Heiko’s answer is a little terse, so I hope that I will be allowed to add a few words of explanation, even if I do not propose an alternative solution.
I would say that the answer to your question is “it depends on whether the outer switch is true or false”. I’ll analyze your second example, that deals with
\ifB, in order to explain why Heiko’s answer works.
If TeX finds that the outer
\ifA is false, it will begin to skip tokens until it finds the corresponding
\fi; while doing so, if it runs into a control sequence that has already been defined as a conditional, it keeps track that it starts a new, nested conditional. But when TeX has begun to skip tokens, that is, immediately after the
\ifA, the control sequence
\ifB was not yet known to represent a conditional; thus, TeX simply skips over it like over any other token, and when it comes to the ensuing
\else, it thinks that this is the
\else it was looking for, that is, the one which goes with
\ifA, and so it resumes executing tokens. The next token is
\fi, which is interpreted as the end of the
\ifA conditional. As you can now see, the following
\else is obviously misplaced in TeX’s eyes.
On the other hand, everything goes fine if the outer
\ifA switch is true, because in this case TeX executes the definition of
\ifB before seeing it. You can try this yourself:
The reason why Heiko’s answer works is, of course, that TeX always knows that
\ifx is a conditional. So, even if it is skipping over the “true branch” of
\ifA, it can tell that the first
\else, and the ensuing
\fi, should be paired with
\ifx and not with
A comment suggests that I should further clarify the matter.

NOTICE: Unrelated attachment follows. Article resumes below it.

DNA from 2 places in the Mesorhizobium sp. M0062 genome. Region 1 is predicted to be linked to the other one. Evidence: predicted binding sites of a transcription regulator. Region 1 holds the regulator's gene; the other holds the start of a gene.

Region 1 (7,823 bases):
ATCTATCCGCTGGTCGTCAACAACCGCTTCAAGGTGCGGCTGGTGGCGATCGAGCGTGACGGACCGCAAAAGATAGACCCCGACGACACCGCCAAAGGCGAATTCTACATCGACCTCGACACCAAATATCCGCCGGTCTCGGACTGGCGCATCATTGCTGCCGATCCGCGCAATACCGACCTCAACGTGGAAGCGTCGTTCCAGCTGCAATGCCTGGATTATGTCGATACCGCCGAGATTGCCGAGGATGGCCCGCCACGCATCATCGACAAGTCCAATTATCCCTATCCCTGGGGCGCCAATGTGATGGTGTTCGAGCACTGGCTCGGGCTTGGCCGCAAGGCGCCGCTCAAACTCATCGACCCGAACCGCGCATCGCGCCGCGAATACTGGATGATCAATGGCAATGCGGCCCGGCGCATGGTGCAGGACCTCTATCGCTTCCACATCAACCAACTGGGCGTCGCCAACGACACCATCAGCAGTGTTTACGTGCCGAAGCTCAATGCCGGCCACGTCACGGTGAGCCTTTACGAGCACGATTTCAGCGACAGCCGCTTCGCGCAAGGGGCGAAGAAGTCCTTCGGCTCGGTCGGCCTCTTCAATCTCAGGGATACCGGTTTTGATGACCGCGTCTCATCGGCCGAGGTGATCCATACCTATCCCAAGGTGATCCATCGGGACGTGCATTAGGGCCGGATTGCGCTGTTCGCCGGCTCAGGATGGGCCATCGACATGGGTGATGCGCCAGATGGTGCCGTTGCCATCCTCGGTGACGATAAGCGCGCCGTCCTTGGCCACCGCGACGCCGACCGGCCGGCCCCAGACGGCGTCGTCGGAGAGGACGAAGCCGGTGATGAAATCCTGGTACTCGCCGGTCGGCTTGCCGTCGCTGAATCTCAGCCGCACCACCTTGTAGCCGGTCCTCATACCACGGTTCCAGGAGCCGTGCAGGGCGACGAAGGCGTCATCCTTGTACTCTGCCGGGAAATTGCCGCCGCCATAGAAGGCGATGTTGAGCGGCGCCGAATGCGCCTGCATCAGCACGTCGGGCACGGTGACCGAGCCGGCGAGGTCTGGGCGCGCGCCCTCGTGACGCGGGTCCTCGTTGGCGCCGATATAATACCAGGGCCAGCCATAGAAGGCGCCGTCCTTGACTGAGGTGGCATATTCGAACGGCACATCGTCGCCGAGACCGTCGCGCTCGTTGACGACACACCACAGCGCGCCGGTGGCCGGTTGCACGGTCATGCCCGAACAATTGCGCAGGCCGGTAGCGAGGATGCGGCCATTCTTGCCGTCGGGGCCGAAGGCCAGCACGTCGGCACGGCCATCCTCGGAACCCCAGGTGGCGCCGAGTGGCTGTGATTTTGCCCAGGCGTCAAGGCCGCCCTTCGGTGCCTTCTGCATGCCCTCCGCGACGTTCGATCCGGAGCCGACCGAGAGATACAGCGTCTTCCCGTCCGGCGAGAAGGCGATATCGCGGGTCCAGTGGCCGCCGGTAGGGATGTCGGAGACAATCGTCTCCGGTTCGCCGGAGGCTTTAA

Yes, the usual paradigms you may be accustomed to when thinking of programming languages aren’t appropriate for TeX: TeX is different, and it probably shouldn’t be even considered a programming language, but rather a purely sequential processor equipped with a very powerful macro preprocessor; with a crucial feature, however: that the meaning of macros can be defined, and changed, at run-time.
Coming to our specific case, there is no built-in “syntactic” rule that dictates that control sequences starting with
\if... are conditionals: this is merely a convention that should be adhered to, but nothing more. (Note, however, that plain TeX’s
\newif enforces it; LaTeX2e’s doesn’t, but assumes that the “core” of the name of the conditional is preceded by a two-letter prefix.) As far as the “machine level” of TeX is concerned, there are only a finite number of conditionals: for Knuth’s original TeX3, they are the 14 control sequences listed on pages 209–210 of The TeXbook, namely
(there is also the
\ifcase primitive, but it is quite different from the others). Other typesetting engines (e-TeX, pdfTeX, and so on) add many other primitive conditionals to this list, each of them having its peculiar list of additions, but it remains true that only the control sequences explicitly belonging to these finite lists of primitives can act as a conditional, and in particular are recognized as such when skipping over tokens belonging to a branch of an (outer) conditional that hasn’t been taken.
How can we define new, “custom” conditionals, then? Well, as already said above, the macro processor included in TeX has the peculiar characteristic that the meaning of macros can be changed at run-time, and this is how the ability to define new conditionals is attained. Let’s see in detail how this works by means of an example.
When you say
the following things happen:
First, the equivalent of
is executed. So, the control sequence
\ifFOO is made a perfect
\iffalse; in particular, from now on TeX will recognize
\ifFOO as a conditional (unless, or until, it is redefined,
of course), even when skipping over tokens at high speed.
Two new control sequences
\FOOfalse are defined,
with a meaning equivalent to that given them by the following code:
So, you can now say, for example
in some place of your code, and that will make subsequent occurrences of
\ifFOO behave exactly as
\iftrue had been written in their place; and similarly for
I hope that this suffices to clarify how
\if... conditionals work.